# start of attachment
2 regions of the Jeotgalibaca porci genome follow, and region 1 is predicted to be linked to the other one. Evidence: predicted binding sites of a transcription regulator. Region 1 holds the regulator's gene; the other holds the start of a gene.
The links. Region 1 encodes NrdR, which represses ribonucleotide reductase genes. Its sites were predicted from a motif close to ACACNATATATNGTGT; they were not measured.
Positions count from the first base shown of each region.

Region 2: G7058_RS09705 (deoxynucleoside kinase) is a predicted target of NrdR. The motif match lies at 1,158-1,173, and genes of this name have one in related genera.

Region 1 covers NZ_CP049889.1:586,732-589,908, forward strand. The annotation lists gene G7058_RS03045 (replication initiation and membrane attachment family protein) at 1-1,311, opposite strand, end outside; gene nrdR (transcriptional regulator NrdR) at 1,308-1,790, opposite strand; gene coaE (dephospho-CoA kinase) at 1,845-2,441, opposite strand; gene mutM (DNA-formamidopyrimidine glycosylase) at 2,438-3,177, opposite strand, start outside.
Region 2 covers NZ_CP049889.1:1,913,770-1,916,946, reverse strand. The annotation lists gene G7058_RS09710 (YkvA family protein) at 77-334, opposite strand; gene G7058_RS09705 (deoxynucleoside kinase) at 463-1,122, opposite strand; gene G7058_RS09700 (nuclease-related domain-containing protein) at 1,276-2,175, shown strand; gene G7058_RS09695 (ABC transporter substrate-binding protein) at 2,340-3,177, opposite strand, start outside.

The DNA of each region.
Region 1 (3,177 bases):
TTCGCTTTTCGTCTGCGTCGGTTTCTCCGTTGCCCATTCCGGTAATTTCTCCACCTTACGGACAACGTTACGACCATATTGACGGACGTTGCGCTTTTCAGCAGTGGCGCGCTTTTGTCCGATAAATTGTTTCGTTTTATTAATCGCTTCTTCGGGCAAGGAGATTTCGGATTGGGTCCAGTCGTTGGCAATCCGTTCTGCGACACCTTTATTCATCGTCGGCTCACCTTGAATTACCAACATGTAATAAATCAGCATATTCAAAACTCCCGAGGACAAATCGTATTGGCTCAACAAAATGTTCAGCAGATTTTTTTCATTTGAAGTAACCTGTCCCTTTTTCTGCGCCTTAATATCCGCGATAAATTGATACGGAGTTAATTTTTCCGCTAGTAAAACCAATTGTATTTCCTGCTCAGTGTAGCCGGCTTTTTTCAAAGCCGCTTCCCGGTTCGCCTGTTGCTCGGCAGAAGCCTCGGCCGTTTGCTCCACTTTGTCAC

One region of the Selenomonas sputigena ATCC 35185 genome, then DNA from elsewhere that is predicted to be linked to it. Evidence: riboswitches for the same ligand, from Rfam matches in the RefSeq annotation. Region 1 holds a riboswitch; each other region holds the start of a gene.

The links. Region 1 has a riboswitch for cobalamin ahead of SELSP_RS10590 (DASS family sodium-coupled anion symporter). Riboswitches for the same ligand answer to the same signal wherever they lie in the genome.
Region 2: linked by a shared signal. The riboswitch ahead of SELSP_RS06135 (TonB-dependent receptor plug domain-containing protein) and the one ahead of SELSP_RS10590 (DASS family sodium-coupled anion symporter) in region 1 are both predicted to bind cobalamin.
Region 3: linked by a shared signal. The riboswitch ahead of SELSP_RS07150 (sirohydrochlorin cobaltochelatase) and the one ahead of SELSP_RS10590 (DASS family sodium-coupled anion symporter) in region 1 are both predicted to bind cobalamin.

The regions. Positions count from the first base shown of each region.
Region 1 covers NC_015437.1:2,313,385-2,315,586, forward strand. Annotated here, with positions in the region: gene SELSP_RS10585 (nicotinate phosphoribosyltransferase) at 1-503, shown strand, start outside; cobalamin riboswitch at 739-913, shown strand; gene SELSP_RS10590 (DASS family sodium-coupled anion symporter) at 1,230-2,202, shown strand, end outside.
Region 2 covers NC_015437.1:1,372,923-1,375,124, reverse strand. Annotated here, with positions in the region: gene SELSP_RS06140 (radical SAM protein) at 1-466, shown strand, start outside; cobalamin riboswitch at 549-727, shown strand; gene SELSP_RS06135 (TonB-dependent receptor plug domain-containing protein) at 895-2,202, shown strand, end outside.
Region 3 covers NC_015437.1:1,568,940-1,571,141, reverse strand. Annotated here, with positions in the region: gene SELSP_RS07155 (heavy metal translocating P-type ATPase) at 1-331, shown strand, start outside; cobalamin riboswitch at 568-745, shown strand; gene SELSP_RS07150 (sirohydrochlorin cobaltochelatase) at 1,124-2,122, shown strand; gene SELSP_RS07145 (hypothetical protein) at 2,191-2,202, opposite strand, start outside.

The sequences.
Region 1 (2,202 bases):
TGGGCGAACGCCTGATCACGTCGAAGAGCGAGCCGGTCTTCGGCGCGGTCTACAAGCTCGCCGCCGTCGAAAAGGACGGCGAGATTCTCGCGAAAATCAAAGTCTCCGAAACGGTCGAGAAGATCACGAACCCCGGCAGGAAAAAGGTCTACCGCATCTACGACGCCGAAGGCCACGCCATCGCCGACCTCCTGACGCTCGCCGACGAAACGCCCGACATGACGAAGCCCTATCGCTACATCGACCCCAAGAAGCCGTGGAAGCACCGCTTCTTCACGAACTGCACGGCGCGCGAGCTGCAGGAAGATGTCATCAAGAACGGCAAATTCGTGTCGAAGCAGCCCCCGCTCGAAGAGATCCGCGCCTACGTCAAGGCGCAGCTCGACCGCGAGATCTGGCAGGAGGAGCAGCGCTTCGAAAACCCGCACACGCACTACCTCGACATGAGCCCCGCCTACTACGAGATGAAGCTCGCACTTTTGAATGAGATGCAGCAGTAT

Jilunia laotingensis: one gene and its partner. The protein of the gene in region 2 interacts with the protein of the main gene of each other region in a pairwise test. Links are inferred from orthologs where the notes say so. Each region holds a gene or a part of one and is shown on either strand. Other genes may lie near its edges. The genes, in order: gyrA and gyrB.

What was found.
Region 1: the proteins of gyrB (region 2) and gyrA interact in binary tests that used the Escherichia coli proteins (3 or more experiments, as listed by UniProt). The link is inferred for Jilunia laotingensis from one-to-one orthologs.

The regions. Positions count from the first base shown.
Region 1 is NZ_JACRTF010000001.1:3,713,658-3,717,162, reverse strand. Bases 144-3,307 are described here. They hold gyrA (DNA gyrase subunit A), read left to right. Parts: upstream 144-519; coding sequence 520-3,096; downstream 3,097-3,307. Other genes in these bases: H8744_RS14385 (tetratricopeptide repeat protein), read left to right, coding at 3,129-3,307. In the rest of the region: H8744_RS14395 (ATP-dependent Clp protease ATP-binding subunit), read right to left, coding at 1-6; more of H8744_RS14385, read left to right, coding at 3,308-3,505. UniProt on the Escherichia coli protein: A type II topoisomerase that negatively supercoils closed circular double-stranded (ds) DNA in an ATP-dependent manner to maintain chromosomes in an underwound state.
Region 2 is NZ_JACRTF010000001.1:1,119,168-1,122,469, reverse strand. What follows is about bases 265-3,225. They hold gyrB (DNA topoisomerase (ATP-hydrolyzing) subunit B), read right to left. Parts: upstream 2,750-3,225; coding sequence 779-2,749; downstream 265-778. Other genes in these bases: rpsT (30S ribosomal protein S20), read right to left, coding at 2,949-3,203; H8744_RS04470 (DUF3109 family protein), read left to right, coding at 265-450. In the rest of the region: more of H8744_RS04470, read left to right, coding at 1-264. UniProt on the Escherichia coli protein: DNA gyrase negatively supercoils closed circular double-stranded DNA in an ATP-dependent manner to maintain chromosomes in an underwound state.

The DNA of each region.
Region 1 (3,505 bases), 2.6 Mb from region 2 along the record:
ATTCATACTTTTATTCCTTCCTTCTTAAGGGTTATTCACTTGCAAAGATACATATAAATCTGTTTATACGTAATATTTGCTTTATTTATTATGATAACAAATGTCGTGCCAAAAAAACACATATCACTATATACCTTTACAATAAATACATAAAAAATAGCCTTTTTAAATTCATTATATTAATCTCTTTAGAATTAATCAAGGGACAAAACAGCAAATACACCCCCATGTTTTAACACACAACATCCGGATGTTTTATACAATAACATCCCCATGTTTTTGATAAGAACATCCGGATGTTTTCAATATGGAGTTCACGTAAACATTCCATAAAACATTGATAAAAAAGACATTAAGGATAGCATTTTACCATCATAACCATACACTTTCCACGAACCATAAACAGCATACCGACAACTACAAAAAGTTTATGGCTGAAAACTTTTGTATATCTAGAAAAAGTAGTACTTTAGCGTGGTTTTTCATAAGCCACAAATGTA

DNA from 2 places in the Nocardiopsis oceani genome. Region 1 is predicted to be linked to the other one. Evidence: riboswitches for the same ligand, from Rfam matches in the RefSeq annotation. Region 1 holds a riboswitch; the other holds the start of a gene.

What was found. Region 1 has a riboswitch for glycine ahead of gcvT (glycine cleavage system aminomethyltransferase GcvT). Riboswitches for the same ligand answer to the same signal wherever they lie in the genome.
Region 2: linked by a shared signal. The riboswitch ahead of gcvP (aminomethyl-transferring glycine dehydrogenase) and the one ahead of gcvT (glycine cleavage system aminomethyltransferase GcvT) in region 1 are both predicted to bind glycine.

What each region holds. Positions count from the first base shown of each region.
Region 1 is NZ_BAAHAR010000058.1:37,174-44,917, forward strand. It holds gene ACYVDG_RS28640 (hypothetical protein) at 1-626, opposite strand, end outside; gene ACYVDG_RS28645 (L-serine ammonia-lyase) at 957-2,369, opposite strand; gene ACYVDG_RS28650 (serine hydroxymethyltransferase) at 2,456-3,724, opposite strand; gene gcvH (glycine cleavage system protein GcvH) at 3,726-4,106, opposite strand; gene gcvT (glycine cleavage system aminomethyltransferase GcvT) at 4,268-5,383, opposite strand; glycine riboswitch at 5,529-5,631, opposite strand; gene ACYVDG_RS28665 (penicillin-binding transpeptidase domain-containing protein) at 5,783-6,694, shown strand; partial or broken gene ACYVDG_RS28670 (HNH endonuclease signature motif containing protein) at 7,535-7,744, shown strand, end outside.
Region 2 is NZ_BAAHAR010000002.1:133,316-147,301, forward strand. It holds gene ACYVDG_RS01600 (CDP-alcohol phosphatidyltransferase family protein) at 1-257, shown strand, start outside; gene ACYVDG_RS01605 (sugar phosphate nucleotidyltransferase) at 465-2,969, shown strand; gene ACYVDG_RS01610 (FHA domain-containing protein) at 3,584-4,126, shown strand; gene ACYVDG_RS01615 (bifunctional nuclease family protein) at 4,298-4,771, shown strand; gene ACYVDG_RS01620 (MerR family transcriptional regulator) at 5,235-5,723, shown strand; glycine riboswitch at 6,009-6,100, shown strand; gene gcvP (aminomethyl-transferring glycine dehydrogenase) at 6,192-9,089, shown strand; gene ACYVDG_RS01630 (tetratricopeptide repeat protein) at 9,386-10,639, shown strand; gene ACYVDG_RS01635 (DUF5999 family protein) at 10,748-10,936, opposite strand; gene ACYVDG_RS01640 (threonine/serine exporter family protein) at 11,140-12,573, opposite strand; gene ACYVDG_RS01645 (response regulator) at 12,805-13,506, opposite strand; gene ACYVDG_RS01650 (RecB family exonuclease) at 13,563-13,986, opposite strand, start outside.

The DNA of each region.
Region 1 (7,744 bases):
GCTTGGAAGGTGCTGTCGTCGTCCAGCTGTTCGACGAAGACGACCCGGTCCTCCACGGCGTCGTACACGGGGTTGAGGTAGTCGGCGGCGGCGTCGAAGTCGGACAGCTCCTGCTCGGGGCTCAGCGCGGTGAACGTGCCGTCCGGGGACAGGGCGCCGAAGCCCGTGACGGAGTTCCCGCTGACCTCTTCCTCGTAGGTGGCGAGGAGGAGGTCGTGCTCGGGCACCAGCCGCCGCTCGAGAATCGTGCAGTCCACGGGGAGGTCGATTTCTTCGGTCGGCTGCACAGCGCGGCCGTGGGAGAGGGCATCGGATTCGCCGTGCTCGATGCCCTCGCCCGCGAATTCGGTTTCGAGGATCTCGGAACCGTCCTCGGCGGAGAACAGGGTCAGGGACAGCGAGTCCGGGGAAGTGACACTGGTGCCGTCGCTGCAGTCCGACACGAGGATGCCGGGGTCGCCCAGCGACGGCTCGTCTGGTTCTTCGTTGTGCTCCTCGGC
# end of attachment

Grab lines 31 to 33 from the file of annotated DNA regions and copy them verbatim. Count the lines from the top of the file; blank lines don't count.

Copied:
What was found. Region 1 has a riboswitch for glycine ahead of gcvT (glycine cleavage system aminomethyltransferase GcvT). Riboswitches for the same ligand answer to the same signal wherever they lie in the genome.
Region 2: linked by a shared signal. The riboswitch ahead of gcvP (aminomethyl-transferring glycine dehydrogenase) and the one ahead of gcvT (glycine cleavage system aminomethyltransferase GcvT) in region 1 are both predicted to bind glycine.

What each region holds. Positions count from the first base shown of each region.